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Tunnel junction based memristors as artificial synapses.

Thomas A, Niehörster S, Fabretti S, Shepheard N, Kuschel O, Küpper K, Wollschläger J, Krzysteczko P, Chicca E - Front Neurosci (2015)

Bottom Line: The low amplitudes of the resistance change in these types of junctions are the major obstacle for their use.Here, we increased the amplitude of the resistance change from 10% up to 100%.Utilizing the memristive properties, we looked into the use of the junction structures as artificial synapses.

View Article: PubMed Central - PubMed

Affiliation: Thin Films and Physics of Nanostructures, Bielefeld University Bielefeld, Germany ; IFW Dresden, Institute for Metallic Materials Dresden, Germany.

ABSTRACT
We prepared magnesia, tantalum oxide, and barium titanate based tunnel junction structures and investigated their memristive properties. The low amplitudes of the resistance change in these types of junctions are the major obstacle for their use. Here, we increased the amplitude of the resistance change from 10% up to 100%. Utilizing the memristive properties, we looked into the use of the junction structures as artificial synapses. We observed analogs of long-term potentiation, long-term depression and spike-time dependent plasticity in these simple two terminal devices. Finally, we suggest a possible pathway of these devices toward their integration in neuromorphic systems for storing analog synaptic weights and supporting the implementation of biologically plausible learning mechanisms.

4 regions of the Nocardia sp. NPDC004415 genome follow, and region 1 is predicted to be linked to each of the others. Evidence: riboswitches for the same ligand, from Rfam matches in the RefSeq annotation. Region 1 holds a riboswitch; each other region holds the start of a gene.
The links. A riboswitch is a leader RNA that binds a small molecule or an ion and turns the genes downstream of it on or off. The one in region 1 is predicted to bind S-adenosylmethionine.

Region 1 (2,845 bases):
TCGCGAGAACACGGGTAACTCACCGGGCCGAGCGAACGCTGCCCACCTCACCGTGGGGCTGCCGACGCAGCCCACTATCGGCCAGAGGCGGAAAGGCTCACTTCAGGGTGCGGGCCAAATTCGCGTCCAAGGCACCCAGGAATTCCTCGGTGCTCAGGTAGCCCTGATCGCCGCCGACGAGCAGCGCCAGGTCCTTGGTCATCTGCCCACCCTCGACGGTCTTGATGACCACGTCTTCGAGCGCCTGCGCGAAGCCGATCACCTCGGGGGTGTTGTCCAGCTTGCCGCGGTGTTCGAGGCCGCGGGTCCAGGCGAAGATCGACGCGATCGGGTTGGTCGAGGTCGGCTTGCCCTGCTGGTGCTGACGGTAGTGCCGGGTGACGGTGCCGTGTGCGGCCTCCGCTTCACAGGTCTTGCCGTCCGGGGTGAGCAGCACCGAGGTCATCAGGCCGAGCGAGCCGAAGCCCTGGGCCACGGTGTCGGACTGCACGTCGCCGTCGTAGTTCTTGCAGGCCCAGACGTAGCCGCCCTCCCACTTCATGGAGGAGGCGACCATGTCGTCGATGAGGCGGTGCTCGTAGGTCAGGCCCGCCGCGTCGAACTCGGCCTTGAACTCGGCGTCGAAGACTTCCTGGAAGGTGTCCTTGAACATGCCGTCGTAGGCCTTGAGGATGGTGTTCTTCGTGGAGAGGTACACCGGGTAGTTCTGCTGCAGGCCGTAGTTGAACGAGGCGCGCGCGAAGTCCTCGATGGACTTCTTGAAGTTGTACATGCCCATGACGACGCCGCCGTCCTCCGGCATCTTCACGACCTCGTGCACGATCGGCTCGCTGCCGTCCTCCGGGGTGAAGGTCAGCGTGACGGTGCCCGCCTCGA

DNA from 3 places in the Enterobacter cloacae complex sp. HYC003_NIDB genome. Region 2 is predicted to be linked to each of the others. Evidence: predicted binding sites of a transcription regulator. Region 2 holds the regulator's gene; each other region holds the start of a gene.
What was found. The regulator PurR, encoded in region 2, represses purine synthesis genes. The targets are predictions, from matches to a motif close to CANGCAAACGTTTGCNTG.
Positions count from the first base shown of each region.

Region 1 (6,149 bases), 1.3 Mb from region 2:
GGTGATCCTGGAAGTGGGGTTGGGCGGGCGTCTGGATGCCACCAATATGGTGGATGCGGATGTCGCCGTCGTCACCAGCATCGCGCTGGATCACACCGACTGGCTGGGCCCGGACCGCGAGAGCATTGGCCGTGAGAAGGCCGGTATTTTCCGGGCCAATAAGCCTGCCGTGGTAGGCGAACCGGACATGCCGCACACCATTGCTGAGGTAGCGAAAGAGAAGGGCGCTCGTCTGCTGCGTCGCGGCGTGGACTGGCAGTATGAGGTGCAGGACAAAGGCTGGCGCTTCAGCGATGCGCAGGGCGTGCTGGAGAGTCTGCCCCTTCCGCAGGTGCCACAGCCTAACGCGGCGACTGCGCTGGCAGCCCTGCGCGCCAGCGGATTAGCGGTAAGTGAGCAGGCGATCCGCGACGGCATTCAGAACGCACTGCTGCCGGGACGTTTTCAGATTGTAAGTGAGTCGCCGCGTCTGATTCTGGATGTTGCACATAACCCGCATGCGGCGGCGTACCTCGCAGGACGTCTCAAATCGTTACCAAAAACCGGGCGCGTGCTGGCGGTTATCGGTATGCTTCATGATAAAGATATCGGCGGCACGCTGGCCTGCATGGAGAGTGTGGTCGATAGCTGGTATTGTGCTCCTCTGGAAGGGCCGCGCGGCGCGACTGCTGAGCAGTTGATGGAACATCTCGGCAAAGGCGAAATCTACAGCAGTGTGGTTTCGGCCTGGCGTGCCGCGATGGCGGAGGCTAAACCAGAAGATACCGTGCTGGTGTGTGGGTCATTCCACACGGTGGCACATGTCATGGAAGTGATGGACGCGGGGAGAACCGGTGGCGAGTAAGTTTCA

No MeSH data available.


Related in: MedlinePlus

Flux-dependent plasticity of memristive magnetic tunnel junctions. Top: The asymmetric conductivity of a memristive tunnel junction. Positive flux is associated with causal spike-timing, negative flux with anti-causal spike-timing. The asymmetry typical for stdp is evaluated by the fitting curves. Bottom: The derivative of the fitting curves in the top graph is calculated to provide a measure of the change in synaptic strength.
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Figure 4: Flux-dependent plasticity of memristive magnetic tunnel junctions. Top: The asymmetric conductivity of a memristive tunnel junction. Positive flux is associated with causal spike-timing, negative flux with anti-causal spike-timing. The asymmetry typical for stdp is evaluated by the fitting curves. Bottom: The derivative of the fitting curves in the top graph is calculated to provide a measure of the change in synaptic strength.

Mentions: The increase (decrease) in the conductivity of the junctions can be associated with long-term potentiation LTP (depression, LTD) in a biological neural network. Linares-Barranco et al. suggested to shape the pulses in a particular way (see Linares-Barranco and Serrano-Gotarredona, 2009): The increasing and decreasing edges of the pulses follow an exponential increase and decay, respectively. Two subsequent pulses can generate a positive as well as negative net flux. If we now take similar data depending on the spike-timing, we acquire the flux-dependent plasticity shown in Figure 4.